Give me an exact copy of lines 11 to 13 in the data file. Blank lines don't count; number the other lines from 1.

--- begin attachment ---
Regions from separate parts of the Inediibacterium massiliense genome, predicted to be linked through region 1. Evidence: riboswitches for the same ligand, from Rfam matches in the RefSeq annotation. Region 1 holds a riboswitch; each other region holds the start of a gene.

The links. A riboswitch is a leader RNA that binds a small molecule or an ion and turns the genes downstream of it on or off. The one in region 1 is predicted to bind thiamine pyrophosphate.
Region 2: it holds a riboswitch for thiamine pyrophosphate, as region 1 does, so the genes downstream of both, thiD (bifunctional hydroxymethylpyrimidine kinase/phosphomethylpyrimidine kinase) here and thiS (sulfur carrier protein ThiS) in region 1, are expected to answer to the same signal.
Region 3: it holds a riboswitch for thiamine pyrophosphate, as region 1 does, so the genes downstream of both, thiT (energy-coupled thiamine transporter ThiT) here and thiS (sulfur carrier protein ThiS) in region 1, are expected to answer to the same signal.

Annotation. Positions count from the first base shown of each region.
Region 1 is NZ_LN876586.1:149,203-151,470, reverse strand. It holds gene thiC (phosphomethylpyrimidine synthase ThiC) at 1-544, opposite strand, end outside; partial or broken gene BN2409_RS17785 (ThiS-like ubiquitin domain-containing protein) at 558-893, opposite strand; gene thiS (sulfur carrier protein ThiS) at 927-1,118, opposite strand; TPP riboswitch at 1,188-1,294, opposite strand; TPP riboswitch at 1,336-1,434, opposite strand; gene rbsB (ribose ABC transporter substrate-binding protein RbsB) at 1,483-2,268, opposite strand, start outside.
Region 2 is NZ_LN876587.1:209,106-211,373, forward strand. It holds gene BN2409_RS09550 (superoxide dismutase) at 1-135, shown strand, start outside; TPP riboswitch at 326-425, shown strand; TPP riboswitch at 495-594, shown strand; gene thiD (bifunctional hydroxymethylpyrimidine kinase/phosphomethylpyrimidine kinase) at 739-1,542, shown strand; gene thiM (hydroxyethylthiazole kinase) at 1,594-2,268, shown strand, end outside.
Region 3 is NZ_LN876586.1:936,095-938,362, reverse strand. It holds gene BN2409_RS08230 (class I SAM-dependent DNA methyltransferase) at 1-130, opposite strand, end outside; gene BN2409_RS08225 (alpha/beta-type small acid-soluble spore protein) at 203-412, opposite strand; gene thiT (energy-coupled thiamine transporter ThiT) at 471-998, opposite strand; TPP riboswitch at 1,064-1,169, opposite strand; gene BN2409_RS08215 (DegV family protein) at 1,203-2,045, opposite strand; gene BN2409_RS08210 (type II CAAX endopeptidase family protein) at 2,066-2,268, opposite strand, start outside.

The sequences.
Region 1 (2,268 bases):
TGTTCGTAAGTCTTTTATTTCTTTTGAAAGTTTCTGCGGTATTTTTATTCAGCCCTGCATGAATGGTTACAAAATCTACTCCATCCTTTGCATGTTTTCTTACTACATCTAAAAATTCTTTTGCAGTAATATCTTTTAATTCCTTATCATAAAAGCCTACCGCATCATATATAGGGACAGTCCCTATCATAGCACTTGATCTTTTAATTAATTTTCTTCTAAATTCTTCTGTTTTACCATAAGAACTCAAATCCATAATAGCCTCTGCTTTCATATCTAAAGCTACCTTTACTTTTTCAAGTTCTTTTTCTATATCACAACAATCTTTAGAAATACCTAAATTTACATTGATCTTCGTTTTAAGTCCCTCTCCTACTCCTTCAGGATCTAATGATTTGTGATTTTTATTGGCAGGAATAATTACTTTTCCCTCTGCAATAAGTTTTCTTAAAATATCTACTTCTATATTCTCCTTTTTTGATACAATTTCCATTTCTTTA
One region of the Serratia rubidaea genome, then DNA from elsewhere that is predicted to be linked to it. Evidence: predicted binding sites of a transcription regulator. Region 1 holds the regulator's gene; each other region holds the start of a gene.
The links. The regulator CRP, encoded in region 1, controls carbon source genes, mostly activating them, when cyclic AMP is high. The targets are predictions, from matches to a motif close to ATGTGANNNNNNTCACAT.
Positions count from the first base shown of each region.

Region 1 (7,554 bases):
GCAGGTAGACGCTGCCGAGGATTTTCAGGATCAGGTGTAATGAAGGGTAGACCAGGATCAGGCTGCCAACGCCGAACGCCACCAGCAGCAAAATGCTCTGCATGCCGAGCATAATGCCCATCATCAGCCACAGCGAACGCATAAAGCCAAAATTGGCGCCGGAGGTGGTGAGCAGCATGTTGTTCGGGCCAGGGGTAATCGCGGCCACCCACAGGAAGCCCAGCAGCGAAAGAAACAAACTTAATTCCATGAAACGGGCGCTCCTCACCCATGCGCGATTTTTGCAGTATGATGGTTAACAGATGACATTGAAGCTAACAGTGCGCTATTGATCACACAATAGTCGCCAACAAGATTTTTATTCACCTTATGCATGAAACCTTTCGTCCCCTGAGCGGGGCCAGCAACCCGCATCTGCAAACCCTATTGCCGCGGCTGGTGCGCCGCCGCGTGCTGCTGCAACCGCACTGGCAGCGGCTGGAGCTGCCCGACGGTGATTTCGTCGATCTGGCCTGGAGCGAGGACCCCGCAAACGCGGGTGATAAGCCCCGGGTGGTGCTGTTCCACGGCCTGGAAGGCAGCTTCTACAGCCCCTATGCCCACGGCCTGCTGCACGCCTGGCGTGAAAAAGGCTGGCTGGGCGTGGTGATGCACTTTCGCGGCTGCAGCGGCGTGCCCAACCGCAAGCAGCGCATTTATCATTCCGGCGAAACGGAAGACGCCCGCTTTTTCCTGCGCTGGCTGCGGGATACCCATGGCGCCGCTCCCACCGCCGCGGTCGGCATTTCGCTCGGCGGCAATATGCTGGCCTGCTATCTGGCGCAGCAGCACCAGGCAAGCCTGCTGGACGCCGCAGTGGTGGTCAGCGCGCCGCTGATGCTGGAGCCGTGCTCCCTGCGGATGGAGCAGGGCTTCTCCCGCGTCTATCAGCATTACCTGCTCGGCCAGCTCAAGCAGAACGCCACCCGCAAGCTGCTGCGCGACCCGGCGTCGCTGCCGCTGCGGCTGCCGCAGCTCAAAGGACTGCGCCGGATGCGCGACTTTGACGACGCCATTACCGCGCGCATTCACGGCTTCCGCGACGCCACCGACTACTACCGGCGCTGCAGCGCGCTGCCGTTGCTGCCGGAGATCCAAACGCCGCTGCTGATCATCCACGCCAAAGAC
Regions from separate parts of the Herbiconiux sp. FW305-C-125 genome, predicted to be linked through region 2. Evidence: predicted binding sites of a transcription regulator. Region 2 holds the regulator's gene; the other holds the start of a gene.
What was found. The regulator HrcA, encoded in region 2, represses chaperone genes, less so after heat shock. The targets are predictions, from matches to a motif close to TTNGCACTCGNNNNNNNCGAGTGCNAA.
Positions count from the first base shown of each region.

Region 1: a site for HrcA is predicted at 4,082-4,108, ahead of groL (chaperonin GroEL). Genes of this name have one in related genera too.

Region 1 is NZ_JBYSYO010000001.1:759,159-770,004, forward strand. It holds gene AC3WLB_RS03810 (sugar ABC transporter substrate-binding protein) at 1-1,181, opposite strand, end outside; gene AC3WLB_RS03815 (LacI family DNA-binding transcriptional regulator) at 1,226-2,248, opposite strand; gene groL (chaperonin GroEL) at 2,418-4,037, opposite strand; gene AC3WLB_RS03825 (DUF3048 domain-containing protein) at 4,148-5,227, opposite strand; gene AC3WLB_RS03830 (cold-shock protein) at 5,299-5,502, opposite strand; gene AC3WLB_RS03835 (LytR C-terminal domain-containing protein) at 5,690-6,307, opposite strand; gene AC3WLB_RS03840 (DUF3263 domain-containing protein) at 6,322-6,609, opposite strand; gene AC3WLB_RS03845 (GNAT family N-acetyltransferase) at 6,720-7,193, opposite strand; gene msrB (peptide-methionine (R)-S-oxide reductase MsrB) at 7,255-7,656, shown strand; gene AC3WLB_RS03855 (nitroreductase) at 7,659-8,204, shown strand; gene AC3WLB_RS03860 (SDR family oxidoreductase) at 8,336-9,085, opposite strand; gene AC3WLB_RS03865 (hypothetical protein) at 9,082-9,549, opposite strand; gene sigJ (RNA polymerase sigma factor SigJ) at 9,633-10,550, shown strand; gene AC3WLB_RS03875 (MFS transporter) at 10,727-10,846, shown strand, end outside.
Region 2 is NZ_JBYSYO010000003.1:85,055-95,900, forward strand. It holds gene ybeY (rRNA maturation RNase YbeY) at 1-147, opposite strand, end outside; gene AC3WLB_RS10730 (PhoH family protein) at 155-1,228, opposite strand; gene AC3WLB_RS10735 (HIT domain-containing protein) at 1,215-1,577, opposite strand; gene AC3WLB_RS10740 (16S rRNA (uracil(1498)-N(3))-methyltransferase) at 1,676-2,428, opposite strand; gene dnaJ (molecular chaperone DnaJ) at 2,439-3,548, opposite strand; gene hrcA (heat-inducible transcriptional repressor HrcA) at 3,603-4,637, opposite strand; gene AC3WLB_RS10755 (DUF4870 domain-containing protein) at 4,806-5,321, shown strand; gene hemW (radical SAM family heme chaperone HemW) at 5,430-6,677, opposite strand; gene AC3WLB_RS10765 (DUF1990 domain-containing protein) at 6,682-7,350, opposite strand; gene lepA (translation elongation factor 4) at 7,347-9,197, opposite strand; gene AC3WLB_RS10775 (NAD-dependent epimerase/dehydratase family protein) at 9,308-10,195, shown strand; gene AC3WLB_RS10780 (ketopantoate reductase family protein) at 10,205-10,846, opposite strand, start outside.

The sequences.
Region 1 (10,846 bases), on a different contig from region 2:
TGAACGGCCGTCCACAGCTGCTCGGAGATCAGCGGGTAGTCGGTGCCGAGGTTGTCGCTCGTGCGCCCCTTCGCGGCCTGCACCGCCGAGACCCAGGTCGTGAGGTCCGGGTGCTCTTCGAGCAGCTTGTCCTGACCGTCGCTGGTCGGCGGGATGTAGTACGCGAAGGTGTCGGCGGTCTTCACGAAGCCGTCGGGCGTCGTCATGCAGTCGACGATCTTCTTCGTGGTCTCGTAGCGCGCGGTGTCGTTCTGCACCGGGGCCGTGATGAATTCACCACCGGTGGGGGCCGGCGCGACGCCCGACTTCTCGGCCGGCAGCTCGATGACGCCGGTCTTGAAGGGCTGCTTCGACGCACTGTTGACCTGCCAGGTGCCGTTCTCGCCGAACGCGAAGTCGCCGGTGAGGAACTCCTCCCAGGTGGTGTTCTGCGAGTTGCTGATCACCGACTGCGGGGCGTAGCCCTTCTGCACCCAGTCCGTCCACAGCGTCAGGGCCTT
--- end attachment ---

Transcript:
TGTTCGTAAGTCTTTTATTTCTTTTGAAAGTTTCTGCGGTATTTTTATTCAGCCCTGCATGAATGGTTACAAAATCTACTCCATCCTTTGCATGTTTTCTTACTACATCTAAAAATTCTTTTGCAGTAATATCTTTTAATTCCTTATCATAAAAGCCTACCGCATCATATATAGGGACAGTCCCTATCATAGCACTTGATCTTTTAATTAATTTTCTTCTAAATTCTTCTGTTTTACCATAAGAACTCAAATCCATAATAGCCTCTGCTTTCATATCTAAAGCTACCTTTACTTTTTCAAGTTCTTTTTCTATATCACAACAATCTTTAGAAATACCTAAATTTACATTGATCTTCGTTTTAAGTCCCTCTCCTACTCCTTCAGGATCTAATGATTTGTGATTTTTATTGGCAGGAATAATTACTTTTCCCTCTGCAATAAGTTTTCTTAAAATATCTACTTCTATATTCTCCTTTTTTGATACAATTTCCATTTCTTTA
One region of the Serratia rubidaea genome, then DNA from elsewhere that is predicted to be linked to it. Evidence: predicted binding sites of a transcription regulator. Region 1 holds the regulator's gene; each other region holds the start of a gene.
The links. The regulator CRP, encoded in region 1, controls carbon source genes, mostly activating them, when cyclic AMP is high. The targets are predictions, from matches to a motif close to ATGTGANNNNNNTCACAT.